Over 550 Fake US Election Web Domains Discovered

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External threat intelligence experts have detected hundreds of fake election web domains designed to target American voters.

New research by Digital Shadows uncovered over 550 fake domains ranging from false funding pages to counterfeit candidate sites set up against 19 Democrat and four Republican presidential candidates.

Most of the sites—68%—simply redirect the user to another domain, often to that of a rival candidate. Worryingly, 8% of domain squats discovered redirect users to file converter or secure browsing Google Chrome extensions that can be used to infringe on voter privacy and host potentially dangerous malware if downloaded. 

One false funding page exploited the possibility of a typo to encourage voters to switch their allegiance. Financial donors who accidentally type WinRde.com when searching for Republican fundraising page WinRed.com are taken to ActBlue.com, a fundraising site for the rival Democratic party. 

Harrison Van Riper, strategy and research analyst at Digital Shadows, told Infosecurity Magazine: "We detected a few redirecting domains (donaldtrump[.]cloud, for example), which sent the browser to doyoulikebread.weebly[.]com and would pose the straightforward question of "Do You Like Bread?" with Yes or No options. 

"Yes would lead the user to a video for “You’re the one that I want” from the musical Grease, and No would lead to a video of Oprah Winfrey exclaiming how much she likes bread. The internet can be a weird place, sometimes!"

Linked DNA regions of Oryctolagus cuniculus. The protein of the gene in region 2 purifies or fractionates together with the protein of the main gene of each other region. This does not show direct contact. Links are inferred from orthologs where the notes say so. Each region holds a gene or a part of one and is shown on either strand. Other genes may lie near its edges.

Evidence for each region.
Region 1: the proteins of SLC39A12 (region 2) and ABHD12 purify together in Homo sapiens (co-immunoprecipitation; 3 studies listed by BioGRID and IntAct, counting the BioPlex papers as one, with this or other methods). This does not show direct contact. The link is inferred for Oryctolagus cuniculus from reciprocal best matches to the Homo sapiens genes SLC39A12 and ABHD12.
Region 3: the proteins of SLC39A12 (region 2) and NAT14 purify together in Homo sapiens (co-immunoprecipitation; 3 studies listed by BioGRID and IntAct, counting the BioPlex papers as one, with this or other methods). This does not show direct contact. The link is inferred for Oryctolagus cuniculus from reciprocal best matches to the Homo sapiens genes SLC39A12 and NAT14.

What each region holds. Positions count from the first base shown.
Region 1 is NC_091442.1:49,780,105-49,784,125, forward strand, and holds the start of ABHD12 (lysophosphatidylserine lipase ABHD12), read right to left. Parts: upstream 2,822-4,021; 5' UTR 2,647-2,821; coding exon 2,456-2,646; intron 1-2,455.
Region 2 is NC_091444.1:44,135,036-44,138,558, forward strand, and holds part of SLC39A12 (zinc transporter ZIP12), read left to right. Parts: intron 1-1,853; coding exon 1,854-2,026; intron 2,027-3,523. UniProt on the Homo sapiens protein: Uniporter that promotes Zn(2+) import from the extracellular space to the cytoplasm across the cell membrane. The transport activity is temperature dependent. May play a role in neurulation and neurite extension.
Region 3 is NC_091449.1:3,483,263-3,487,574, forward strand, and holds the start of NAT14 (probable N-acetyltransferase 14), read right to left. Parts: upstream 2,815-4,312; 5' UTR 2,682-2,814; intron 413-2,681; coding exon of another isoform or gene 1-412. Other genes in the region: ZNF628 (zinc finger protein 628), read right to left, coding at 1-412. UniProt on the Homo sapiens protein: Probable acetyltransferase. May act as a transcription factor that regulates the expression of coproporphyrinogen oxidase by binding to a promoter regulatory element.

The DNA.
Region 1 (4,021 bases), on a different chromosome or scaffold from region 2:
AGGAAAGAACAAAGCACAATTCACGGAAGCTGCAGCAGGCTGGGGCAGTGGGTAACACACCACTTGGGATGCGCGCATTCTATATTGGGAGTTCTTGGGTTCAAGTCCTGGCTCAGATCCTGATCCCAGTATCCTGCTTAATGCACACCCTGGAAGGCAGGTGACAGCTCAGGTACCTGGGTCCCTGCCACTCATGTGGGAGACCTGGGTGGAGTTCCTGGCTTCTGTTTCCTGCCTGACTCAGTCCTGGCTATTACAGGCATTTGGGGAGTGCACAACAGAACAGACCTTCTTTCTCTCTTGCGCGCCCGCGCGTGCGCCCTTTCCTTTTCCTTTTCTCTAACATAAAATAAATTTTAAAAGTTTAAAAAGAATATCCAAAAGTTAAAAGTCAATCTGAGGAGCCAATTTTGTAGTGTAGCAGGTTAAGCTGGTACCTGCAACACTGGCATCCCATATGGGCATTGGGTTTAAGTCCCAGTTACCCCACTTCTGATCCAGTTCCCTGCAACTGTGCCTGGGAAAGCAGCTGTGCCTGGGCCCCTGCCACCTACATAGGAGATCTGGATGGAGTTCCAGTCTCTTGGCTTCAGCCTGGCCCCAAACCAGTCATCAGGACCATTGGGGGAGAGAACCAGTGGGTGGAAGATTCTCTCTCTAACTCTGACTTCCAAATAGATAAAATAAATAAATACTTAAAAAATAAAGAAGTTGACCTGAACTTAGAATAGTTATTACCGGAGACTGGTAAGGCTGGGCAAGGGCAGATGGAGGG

In total, 66 of the 550+ domains were being hosted on the same IP address, registered under the privacy protection service WhoisGuard, Inc. and potentially operated by the same individual. Digital Shadows was unable to attribute any of the fake domains to a specific person or group. 

"We really can't say who is responsible for these redirects, but hackers with a sense of humor is certainly a possibility. It could also be individuals who want to see their favorite candidate succeed," Van Riper told Infosecurity Magazine.

Van Riper said that the enactment of the GDPR regulation has made it harder to tell who or what organization stands behind a specific domain. Under the new rules, domain registration details have been removed from official records.

Instead of changing the law to prevent fake sites, Van Riper suggests registrars could do more to combat the problem. He said: "I don't see this as a legal issue; rather, I think that registrars could do more to verify that people registering these domains are doing so for legitimate purposes. This is a huge task, but ultimately, it's within the registrar's control to help combat the issue of people setting up fake domains for legitimate websites."

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